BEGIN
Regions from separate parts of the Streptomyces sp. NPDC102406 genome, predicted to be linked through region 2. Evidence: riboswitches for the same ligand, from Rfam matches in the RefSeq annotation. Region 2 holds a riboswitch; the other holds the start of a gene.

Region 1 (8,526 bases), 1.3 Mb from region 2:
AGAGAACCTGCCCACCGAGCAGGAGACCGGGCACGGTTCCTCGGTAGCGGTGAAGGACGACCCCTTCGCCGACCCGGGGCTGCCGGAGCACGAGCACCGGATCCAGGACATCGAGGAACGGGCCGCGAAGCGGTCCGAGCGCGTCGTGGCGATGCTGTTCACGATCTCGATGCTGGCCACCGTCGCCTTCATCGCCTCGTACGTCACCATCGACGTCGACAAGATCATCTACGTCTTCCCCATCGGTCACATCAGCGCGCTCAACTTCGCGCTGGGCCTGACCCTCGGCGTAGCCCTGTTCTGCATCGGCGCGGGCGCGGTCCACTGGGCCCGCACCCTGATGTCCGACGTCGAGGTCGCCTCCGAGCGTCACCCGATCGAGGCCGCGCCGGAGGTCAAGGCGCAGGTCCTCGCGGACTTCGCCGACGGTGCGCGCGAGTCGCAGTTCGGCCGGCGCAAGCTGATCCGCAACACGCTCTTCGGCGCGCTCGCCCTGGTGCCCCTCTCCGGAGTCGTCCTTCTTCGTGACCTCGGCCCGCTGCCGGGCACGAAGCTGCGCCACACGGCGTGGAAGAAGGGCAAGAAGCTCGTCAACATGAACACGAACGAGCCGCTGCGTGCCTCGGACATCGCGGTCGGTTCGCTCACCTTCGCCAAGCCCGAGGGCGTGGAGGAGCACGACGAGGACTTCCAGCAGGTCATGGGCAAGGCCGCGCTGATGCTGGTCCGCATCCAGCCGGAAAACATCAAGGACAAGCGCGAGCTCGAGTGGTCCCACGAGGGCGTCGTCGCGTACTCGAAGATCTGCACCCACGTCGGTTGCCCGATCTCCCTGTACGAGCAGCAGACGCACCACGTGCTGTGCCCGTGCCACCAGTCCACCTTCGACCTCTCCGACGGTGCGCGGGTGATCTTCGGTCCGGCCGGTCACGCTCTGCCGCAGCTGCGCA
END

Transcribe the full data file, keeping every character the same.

Regions from separate parts of the Streptomyces sp. NPDC102406 genome, predicted to be linked through region 2. Evidence: riboswitches for the same ligand, from Rfam matches in the RefSeq annotation. Region 2 holds a riboswitch; the other holds the start of a gene.

Region 1 (8,526 bases), 1.3 Mb from region 2:
AGAGAACCTGCCCACCGAGCAGGAGACCGGGCACGGTTCCTCGGTAGCGGTGAAGGACGACCCCTTCGCCGACCCGGGGCTGCCGGAGCACGAGCACCGGATCCAGGACATCGAGGAACGGGCCGCGAAGCGGTCCGAGCGCGTCGTGGCGATGCTGTTCACGATCTCGATGCTGGCCACCGTCGCCTTCATCGCCTCGTACGTCACCATCGACGTCGACAAGATCATCTACGTCTTCCCCATCGGTCACATCAGCGCGCTCAACTTCGCGCTGGGCCTGACCCTCGGCGTAGCCCTGTTCTGCATCGGCGCGGGCGCGGTCCACTGGGCCCGCACCCTGATGTCCGACGTCGAGGTCGCCTCCGAGCGTCACCCGATCGAGGCCGCGCCGGAGGTCAAGGCGCAGGTCCTCGCGGACTTCGCCGACGGTGCGCGCGAGTCGCAGTTCGGCCGGCGCAAGCTGATCCGCAACACGCTCTTCGGCGCGCTCGCCCTGGTGCCCCTCTCCGGAGTCGTCCTTCTTCGTGACCTCGGCCCGCTGCCGGGCACGAAGCTGCGCCACACGGCGTGGAAGAAGGGCAAGAAGCTCGTCAACATGAACACGAACGAGCCGCTGCGTGCCTCGGACATCGCGGTCGGTTCGCTCACCTTCGCCAAGCCCGAGGGCGTGGAGGAGCACGACGAGGACTTCCAGCAGGTCATGGGCAAGGCCGCGCTGATGCTGGTCCGCATCCAGCCGGAAAACATCAAGGACAAGCGCGAGCTCGAGTGGTCCCACGAGGGCGTCGTCGCGTACTCGAAGATCTGCACCCACGTCGGTTGCCCGATCTCCCTGTACGAGCAGCAGACGCACCACGTGCTGTGCCCGTGCCACCAGTCCACCTTCGACCTCTCCGACGGTGCGCGGGTGATCTTCGGTCCGGCCGGTCACGCTCTGCCGCAGCTGCGCA